*But again - group IQ  could be a sufficient explanation for orality versus literacy in both those instances. While culture looks like a possible explanation at first glance, we get into a cart/horse problem.  The average white IQ in West Virginia is estimated at 95.1.   We get into complicated discussions of what IQ actually measures, and how sensitive it is to whether your culture wants you to go to school, try hard on the test, or not. It may not be that low, and Massachusetts may not actually be as high as 104.4  (For reference, #5 - #47 is only a  4 point range, 98.4 - 102.4). The Uzbeks have been isolated since the Silk Road became obsolete when the Europeans got their sea-trading going, centuries ago. But McWhorter has already ceded those grounds for purpose of this  discussion in his early paragraphs. Culture may derive from intelligence more than drive it.
**The answer might actually be “nothing.” The Assistant Village Idiot has no so-obvious-but-unspoken-advantages to point out.  But I would like the question to be framed that way before answering, to illustrate that is what we are really talking about.


Sam L. said...

Untouchable? If you want to have Peace In Our Time, yes. Too many people are loaded for bear, safeties off, and ready to fire at will at the barest touch on a hair-trigger. Too many variables. too many intangibles, too many people ready to fight at the least micro-mini-provocation. Also, they won't listen to the other sides, not willingly. Most of this is due, I suspect, from trying various things to "help" some people, which didn't help, and made the situation(s) worse.

We've all heard that one of the statements that make one's blood run cold is, "We're from the government and we're here to help[ you."

Sorry to be such a downer, but that's life.

Galen said...

I, too, like McWhorter and admire his works. His reasonableness is charming. But his National Review piece made me uneasy, and you put your finger on it. I also noticed that the entire discussion was more or less confined to black American culture.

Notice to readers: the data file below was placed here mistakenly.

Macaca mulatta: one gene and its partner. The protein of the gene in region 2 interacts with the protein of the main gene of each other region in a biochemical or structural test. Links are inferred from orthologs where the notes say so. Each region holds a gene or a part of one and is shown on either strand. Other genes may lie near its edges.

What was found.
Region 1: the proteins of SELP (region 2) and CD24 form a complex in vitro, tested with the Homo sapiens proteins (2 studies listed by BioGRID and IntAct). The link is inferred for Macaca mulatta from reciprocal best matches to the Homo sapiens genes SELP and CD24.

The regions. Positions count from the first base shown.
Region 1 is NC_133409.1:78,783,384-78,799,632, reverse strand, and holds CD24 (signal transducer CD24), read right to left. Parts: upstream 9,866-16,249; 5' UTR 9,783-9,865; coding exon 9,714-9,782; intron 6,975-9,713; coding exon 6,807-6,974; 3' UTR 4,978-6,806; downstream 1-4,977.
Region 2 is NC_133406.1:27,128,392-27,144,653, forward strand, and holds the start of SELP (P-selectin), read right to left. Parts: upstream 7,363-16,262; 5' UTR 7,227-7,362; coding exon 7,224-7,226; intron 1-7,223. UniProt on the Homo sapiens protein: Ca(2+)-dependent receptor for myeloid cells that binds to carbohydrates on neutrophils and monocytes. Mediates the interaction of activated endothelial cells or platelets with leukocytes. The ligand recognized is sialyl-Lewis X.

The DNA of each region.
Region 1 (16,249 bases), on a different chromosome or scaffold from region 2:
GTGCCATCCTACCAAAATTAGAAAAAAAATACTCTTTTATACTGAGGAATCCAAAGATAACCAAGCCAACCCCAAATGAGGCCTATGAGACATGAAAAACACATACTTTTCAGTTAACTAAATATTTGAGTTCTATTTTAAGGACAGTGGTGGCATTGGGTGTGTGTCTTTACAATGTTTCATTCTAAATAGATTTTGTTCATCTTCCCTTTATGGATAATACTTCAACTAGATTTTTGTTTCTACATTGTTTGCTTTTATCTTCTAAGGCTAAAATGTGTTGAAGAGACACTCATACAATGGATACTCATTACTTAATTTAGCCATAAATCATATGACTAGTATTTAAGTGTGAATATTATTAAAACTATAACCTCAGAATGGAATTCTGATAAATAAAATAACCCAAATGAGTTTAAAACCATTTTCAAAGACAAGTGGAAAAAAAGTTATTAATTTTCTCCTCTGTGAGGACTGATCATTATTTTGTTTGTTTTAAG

Roy Lofquist said...

The problem is with the dictionary. Race, culture, and genetics are not orthogonal. Herewith two maps, consanguinity by country and IQ by country:

Note that high consanguinity and low IQ are correlated. They also correspond to racial origins. I think it impossible to untangle causation.

Texan99 said...

It's so odd how easy it is for people to accept the fairness of heaping riches and honors on some extraordinary (but largely accidental) qualities but not others. Fantastic singing voice? No problem. Preternatural athletic ability? No problem. IQ? Horribly racist, or at the very least incredibly shallow of you for valuing that characteristic, or even noticing that it is not equally present in every human being.

I would love to see us get to the point of being able simultaneously to acknowledge that all human beings are souls who deserve our respect and consideration--from fetuses to old, sick, dying, unpleasant, or not particularly talented people--while at the same time not closing our eyes to the obvious truth that people have different capabilities, often largely inborn.

Galen said...
This comment has been removed by the author.
Galen said...


Yes, excellent points, but first you have to acknowledge that people have souls, and absent a belief in imago dei, secular society has bounced a series of checks on the intrinsic dignity of human beings. The same people who scream against inborn differences in intelligence gleefully murder the unborn.

james said...

There's a world of difference between "Some things are dangerous to say, because without lots of qualifications people get the wrong ideas" and "These are subjects we shouldn't talk about."